The Niagara Falls Bridge Commission, Lewiston Garden Club, Lewiston/Niagara-on-the-Lake Rotory Club, and the Kiwanis Club of Lewiston, helped with expenses, while volunteer Robert H. Welsh performed the restoration. Emery Simon and Greg Marin also donated moving and flooring services.

The tollhouse is on permanent loan to the Village of Lewiston from the Historical Association of Lewiston. It was dedicated on this Academy Park site on June 1, 2012. (Accession #2011.13)
 
Erected by Historical Association of Lewiston, Inc.
 
Location. 43° 10.338′ N, 79° 1.949′ W. Marker is in Lewiston, New York, in Niagara County. Marker is at the intersection of Center Street (New York State Route 18F) and

Suspension Bridge Tollhouse and Marker image. Click for full size.
By Anton Schwarzmueller, July 5, 2014
4. Suspension Bridge Tollhouse and Marker
Approaching from Center Street parking
South 9th Street, on the right when traveling east on Center Street. Touch for map. Marker is on the grounds of Academy Park, next the Chamber of Commerce house. Marker is at or near this postal address: 895 Center Street, Lewiston NY 14092, United States of America.
 
Other nearby markers. At least 8 other markers are within walking distance of this marker. Lewiston Academy (a few steps from this marker); Dedicated to the Men and Women (about 400 feet away, measured in a direct line); Tuscaroras Defend Lewiston Against 1813 British Attack (about 600 feet away); Tuscarora Heroes Monument (about 600 feet away); Site of Hustler's Tavern (approx. 0.2 miles away); Opera Hall (approx. ¼ mile away); Hennepin Hall (approx. 0.3 miles away); Kelsey Tavern (approx. 0.4 miles away). Touch for a list and map of all markers in Lewiston.
 
Also see . . .
1. Historic Lewiston, New York. (Submitted on July 28, 2014, by Anton Schwarzmueller of Wilson, New York.)
2. Niagara Falls Bridge Commission. (Submitted on July 28, 2014, by Anton Schwarzmueller of Wilson, New York.)
3. Niagara Frontier Chapter NRHS - Niagara Gorge Belt Line. (Submitted on July 28, 2014, by Anton Schwarzmueller of Wilson, New York.)
 
Categories. Bridges & ViaductsPoliticsRailroads & Streetcars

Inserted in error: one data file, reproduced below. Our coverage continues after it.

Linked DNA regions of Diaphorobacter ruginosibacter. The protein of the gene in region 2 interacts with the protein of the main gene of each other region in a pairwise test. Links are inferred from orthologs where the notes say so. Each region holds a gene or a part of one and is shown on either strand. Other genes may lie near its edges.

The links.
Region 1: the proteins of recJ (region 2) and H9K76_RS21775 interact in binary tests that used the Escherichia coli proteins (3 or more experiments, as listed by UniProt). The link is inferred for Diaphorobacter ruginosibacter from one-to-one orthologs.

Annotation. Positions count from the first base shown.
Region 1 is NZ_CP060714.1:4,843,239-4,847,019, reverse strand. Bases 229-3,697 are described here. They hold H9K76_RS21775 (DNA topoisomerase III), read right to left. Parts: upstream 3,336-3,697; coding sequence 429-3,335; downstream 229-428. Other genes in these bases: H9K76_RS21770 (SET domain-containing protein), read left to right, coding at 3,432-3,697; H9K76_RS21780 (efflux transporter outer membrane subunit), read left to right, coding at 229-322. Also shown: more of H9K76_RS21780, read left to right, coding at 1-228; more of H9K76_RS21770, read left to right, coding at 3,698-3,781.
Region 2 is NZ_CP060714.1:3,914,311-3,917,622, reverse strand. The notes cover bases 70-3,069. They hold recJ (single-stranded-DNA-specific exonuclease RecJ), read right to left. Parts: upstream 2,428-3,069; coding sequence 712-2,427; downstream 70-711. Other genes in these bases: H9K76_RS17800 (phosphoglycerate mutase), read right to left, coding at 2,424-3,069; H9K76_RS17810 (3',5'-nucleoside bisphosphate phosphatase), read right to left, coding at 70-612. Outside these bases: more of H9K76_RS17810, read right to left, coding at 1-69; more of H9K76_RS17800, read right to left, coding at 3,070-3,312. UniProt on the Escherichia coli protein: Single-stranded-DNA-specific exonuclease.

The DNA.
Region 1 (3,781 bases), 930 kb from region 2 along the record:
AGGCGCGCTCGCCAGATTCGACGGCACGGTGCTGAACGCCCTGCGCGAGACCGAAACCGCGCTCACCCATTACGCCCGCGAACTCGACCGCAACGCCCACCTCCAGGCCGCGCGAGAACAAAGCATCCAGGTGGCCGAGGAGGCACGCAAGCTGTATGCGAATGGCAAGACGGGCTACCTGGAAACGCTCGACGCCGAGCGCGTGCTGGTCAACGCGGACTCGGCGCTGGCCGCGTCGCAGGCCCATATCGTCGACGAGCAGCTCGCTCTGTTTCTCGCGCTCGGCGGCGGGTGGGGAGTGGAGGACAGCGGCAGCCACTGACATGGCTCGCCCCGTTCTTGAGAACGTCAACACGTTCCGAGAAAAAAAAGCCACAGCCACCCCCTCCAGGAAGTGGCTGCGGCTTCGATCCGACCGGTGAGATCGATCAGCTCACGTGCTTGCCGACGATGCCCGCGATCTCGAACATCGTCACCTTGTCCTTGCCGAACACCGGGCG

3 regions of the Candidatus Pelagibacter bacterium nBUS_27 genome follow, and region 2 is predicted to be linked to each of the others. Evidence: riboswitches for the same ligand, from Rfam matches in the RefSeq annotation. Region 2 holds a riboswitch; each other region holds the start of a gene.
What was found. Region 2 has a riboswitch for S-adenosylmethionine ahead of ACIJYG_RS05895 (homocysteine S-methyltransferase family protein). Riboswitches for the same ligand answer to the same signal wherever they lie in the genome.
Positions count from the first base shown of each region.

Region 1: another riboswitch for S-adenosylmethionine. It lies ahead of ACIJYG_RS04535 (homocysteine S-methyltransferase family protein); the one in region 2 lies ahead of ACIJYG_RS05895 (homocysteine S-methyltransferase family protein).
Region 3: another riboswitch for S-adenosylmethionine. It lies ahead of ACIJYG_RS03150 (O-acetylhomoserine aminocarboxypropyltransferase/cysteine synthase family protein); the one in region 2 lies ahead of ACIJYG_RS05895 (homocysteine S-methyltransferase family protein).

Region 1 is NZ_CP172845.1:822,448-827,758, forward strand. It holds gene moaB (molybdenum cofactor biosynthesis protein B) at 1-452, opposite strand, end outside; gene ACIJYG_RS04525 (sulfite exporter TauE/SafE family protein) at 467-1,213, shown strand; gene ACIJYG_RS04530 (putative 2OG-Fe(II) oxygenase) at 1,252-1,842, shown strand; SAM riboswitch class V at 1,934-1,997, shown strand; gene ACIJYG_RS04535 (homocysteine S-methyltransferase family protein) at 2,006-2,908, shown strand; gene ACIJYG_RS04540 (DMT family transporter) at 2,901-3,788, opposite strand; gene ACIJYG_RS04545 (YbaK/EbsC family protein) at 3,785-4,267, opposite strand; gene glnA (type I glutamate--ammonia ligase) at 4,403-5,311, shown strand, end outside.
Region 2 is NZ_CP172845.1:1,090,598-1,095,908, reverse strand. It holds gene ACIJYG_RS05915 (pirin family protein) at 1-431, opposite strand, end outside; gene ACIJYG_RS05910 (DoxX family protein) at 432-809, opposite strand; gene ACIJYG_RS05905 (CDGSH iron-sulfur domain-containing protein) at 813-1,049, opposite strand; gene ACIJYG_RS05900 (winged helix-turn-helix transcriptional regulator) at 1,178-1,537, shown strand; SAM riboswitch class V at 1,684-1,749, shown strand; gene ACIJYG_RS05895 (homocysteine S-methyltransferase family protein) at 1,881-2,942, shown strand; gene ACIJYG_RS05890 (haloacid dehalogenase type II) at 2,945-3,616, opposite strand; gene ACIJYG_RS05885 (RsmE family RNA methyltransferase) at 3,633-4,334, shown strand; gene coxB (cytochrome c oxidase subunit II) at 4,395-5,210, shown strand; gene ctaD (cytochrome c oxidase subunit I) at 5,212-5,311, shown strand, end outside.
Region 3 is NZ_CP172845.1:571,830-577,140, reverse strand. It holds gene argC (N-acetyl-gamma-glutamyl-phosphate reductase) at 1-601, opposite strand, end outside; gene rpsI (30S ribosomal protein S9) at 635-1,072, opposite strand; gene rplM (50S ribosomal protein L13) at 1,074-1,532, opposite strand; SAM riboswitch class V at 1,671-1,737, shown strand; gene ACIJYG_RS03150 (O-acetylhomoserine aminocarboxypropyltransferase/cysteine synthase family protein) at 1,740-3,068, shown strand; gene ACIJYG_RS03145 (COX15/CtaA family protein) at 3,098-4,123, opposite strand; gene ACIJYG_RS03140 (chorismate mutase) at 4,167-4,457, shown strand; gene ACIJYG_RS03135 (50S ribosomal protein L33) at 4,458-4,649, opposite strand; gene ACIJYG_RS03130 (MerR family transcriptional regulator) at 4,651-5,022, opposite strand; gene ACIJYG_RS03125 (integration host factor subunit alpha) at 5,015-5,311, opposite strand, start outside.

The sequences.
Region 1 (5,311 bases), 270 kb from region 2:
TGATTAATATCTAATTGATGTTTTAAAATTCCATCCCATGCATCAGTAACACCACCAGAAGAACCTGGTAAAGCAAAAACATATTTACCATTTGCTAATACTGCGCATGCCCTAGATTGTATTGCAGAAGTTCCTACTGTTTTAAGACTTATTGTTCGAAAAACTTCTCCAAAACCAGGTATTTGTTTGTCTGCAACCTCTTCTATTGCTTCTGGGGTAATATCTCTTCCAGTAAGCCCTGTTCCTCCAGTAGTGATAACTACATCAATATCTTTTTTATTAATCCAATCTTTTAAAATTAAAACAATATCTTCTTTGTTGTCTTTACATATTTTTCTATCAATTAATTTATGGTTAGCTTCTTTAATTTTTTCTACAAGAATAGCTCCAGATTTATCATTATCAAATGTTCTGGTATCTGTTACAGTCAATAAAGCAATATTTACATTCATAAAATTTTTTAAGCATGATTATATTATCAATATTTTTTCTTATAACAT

Suspension Bridge Tollhouse View Towards South 9th Street image. Click for full size.
By Anton Schwarzmueller, July 5, 2014
5. Suspension Bridge Tollhouse View Towards South 9th Street
I actually noticed the tollhouse and the adjacent Lewiston Academy marker while parked at the supermarket across South 9th Street.
Suspension Bridge Tollhouse image. Click for full size.
By Anton Schwarzmueller, July 5, 2014
6. Suspension Bridge Tollhouse
Rear view.
Suspension Bridge Tollhouse and Marker image. Click for full size.
By Anton Schwarzmueller, July 5, 2014
7. Suspension Bridge Tollhouse and Marker
East side, looking west.
Map of Historic Village of Lewiston image. Click for full size.
By Anton Schwarzmueller, July 5, 2014
8. Map of Historic Village of Lewiston
This board faces away from the street parking at the marker. In the 3rd picture above, the back and supports of the board are seen.
Suspension Bridge and Great Gorge Route image. Click for full size.
Al Patterson Collection, undated
9. Suspension Bridge and Great Gorge Route
"Great Gorge Route * An IRC Park and River Division car is crossing the Lewiston-Queenston Bridge towards Canada. (Note the large Canadian Customs House at the far end of the bridge) It appears that the motorman forgot to change the destination sign as it shows 'CHIPPEWA' on the wrong end." Picture taken from the 2002 calendar of the Niagara Frontier Chapter of the National Railway Historical Society. The International Railway Company (IRC) owned the Great Gorge Route.
<i>Suspension Bridge at Lewiston.</i> image. Click for full size.
Postcard by H.L. Woehler, circa 1905
10. Suspension Bridge at Lewiston.
 
 
Credits. This page was last revised on June 16, 2016. This page originally submitted on July 28, 2014, by Anton Schwarzmueller of Wilson, New York. This page has been viewed 258 times since then and 36 times this year. Photos:   1, 2, 3, 4, 5, 6, 7, 8, 9. submitted on July 28, 2014, by Anton Schwarzmueller of Wilson, New York.   10. submitted on February 1, 2015. • Bill Pfingsten was the editor who published this page.
Paid Advertisement